Strawberry rhubarb apple tart recipe

The other day, as we were enjoying a family dinner, my husband spotted a recipe book on the table and started to look through it as we were eating. (It happened to be the amazing and ever so appetizing Small Plates & Sweet Treats by Cannelle et Vanille’s creator, Aran Goyoaga). As we were eating, we started to get excited about the many recipes we were going to make off that book.

“You’re really turning into a Frenchman. Talking about food while eating”, my mother commented.

Indeed this is something French people love to do. Talk about food while eating food. Going on and on about it in fact!

I realized that unknowingly, the French are actually practicing mindful eating.

“Focus on the task at hand”, our teachers, or mothers, or grandmothers said. I guess this was another way to ask us to be mindful. To be in the moment with whatever we were doing.

This has been something I’ve been very consciously practicing with Pablo. Trying to stay away from outside distractions while at the table whenever possible. So while I do occasionally indulge Pablo with a small toy if he’s particularly tired and impatient at dinner time, I try as much as possible to keep our family engaged with our meal, with each other in conversation about our day, with the food we are eating (or will be eating), the cooking of it, the shape, flavor, color, texture of it. A lot of playfulness can arise with the “crunch crunch” of the butter lettuce, the fun of making a mini-kebab by prickling a piece of tomato with a piece of hearts of palm on the fork, or Pablo’s new favorite game, calling every item on the dinner table “Monsieur” : Monsieur Patate, Monsieur Radis, Monsieur Pain (Mr Bread) etc. (Yes, barely bearable cuteness ensues.)

I remember reading about mindful eating in Karen Le Billon’s book, French Kids Eat Everything, as one of her strategies to convert her picky eaters. It’s not about hiding broccoli in some pasta or baked good, or trying to distract our children into eating well, or rushing through meals to get them over with. It’s about showing them that eating is a pleasure.

And to find that out, you’ve got to pay attention while you eat.

Pay attention to how the food feels, how it tastes. Be mind and body (aren’t our best, happiest or most fulfilling moments in life when we are engaged both mind and body?). I remember how she described making a game of eating a chocolate mousse as slowly as possible, as a family, and talking about the experience together. What a clever idea to get kids engaged in the wonderful, vastly underestimated, communal, cultural and pleasurable experience that is the family meal.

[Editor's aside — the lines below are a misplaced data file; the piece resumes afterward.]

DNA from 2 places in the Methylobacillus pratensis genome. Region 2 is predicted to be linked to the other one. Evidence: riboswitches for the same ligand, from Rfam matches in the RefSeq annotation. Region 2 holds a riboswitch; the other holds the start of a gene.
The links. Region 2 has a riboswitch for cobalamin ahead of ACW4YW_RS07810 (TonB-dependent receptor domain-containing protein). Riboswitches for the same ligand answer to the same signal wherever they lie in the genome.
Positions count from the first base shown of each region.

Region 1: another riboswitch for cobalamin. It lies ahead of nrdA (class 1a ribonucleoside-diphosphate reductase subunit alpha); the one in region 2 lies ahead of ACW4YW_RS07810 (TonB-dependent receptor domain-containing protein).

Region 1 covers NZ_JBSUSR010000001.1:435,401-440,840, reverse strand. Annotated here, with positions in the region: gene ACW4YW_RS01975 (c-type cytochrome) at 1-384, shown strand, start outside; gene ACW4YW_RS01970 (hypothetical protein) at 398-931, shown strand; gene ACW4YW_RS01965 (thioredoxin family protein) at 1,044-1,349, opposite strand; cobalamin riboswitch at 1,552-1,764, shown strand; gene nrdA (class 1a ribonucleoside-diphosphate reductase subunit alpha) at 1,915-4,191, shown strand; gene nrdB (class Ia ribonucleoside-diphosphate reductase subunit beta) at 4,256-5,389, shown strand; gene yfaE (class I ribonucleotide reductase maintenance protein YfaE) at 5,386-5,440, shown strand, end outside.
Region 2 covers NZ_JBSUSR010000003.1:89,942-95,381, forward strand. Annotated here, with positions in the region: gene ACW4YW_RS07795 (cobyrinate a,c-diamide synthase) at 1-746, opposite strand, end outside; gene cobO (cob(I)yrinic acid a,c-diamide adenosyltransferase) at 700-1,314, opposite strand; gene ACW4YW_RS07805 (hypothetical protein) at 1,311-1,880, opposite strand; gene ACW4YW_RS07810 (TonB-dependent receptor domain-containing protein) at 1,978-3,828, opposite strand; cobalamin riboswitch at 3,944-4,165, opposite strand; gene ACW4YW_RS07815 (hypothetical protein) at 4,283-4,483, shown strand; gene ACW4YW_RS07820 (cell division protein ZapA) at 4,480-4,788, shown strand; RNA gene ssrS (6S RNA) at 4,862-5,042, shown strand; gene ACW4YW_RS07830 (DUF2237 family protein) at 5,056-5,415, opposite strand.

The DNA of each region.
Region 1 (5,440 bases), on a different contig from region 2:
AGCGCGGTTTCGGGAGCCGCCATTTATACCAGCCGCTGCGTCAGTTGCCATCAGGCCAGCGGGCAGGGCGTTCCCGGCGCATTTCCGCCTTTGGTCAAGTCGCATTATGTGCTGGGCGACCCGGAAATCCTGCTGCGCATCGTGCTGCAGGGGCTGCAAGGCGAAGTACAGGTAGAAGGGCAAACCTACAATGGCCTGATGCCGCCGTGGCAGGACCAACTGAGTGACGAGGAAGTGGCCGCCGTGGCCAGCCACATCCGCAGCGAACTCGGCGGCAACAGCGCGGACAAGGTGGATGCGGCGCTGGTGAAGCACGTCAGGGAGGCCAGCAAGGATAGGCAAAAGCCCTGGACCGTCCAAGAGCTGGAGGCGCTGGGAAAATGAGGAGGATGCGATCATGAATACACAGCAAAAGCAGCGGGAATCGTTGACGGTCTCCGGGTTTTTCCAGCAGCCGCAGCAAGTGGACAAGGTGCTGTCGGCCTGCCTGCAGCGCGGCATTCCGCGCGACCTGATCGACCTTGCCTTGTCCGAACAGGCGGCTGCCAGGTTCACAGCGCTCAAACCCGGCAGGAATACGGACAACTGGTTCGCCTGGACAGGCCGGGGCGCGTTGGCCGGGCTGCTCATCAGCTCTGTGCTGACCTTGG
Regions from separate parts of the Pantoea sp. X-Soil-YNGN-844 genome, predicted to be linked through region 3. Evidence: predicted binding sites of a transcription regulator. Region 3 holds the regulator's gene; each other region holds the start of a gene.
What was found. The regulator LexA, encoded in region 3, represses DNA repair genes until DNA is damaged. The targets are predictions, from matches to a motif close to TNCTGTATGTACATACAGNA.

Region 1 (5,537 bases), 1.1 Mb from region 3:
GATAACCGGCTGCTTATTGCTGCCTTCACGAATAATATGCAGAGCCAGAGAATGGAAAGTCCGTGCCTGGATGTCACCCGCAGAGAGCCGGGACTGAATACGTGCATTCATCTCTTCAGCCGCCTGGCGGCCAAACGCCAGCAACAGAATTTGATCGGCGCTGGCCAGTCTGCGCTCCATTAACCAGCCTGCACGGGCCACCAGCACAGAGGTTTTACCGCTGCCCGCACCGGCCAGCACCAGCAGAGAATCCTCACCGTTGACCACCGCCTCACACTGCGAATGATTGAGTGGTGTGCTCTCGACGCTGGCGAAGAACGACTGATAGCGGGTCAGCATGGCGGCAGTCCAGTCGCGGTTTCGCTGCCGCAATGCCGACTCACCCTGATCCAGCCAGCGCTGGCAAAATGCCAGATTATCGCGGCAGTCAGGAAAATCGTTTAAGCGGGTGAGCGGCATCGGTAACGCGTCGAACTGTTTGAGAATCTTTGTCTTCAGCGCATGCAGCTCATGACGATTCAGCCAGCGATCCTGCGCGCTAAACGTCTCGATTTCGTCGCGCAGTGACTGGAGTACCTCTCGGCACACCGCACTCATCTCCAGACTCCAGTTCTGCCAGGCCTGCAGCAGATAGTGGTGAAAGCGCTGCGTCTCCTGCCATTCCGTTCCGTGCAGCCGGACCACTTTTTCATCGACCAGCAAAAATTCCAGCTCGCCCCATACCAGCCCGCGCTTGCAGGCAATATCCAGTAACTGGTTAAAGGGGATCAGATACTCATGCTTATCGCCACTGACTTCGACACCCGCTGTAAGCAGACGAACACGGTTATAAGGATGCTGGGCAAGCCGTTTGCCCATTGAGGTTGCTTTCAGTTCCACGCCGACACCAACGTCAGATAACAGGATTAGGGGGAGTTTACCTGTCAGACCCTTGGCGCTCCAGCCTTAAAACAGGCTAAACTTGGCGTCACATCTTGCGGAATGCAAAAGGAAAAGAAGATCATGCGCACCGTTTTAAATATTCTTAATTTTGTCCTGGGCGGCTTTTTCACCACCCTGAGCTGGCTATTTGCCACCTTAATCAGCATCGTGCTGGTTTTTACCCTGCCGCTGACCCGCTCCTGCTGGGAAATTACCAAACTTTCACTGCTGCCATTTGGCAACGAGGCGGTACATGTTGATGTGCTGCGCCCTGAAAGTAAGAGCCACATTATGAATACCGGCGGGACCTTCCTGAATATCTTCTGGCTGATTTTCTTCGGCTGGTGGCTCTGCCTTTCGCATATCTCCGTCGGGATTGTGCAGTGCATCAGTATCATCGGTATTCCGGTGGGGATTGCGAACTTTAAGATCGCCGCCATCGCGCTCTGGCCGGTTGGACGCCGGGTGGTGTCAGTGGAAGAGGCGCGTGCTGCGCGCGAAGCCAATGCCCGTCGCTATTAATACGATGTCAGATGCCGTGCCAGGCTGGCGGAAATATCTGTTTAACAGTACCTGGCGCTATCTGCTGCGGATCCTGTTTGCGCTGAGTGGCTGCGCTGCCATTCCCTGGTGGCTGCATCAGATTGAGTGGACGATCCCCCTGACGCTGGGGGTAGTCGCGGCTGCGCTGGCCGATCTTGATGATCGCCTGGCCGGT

Beyond easy and quick recipes, convenience and logistics, beyond calories and “healthy eating”, making cooking and eating about connection and pleasure, vs obligation and nutrition, is the core of this education of taste journey I’ve been documenting here. A journey that makes our life so much richer, each and every day.

Sharing today a seasonal variation to the French classic tarte aux pommes. It’s the first year I am experimenting cooking with rhubarb and its lovely flavor. This is really two recipes in one: one for the compote, which can be made on its own. But should you have a couple of apples lying around, the tart is a delicious way to put them to good use. Basil goes surprisingly well with strawberry and rhubarb, and adding it to the spelt crust was a fun, and successful, experiment.

Strawberry rhubarb apple tart on basil spelt crust

Serves 6-8

Prep time: 45 mn
Cook time: 15 mn + 35 mn

Age for babies: The compote by itself is great for a baby from 5 months on, though be sure not to use honey for a baby under 12 months. Add just a sprinkle of sugar. What you don’t use within a couple of days can be frozen for a couple of months (individual serving containers make it easier).
The tart can be given in small pieces (as long as no honey was used) from 8-10 months.

For the strawberry rhubarb compote

Yields about 2 cups.

2-3 stalks of rhubarb
1-2 cups of strawberries
2 tbsp of sugar (or honey)
1 tsp lemon juice

Peel the rhubarb by making a diagonal incision at the top and pulling off the stringy part. Repeat from both end, until all strings are gone (you will be taking off the pink part.)

Then cut the rhubarb in small pieces, place in a bowl with half the sugar (or honey), and let macerate at least 15 minutes. (The rhubarb with produce some juice in that time).

In the meantime, wash and cut the strawberries.

In a pan, place the rhubarb and its juice, strawberries, remaining sugar or honey and lemon juice. Cook over medium high heat for about 15-20 minutes, stirring often.

Mix in food processor or blender until very smooth. Pour through a fine mesh strainer, pressing with a spatula, for added smoothness.

For the basil spelt crust

1 cup (150g) spelt flour
5 tbsp (75g) butter, softened and cut up
4-5 large leaves of basil, minced
1.5 tbsp ice water
1 egg yolk
1 tbsp sugar
pinch of salt

In a bowl, mix the flour, minced basil, sugar and salt.

Pour the dry ingredients on a work surface. With your hands, work the soft butter into the flour mixture, by rubbing your hands together, until you get a sandy texture. Then place the flour/butter mixture in a circle with a whole in the middle.  Place the egg yolk and water in the middle, and mix with your hands until you obtain a ball of dough.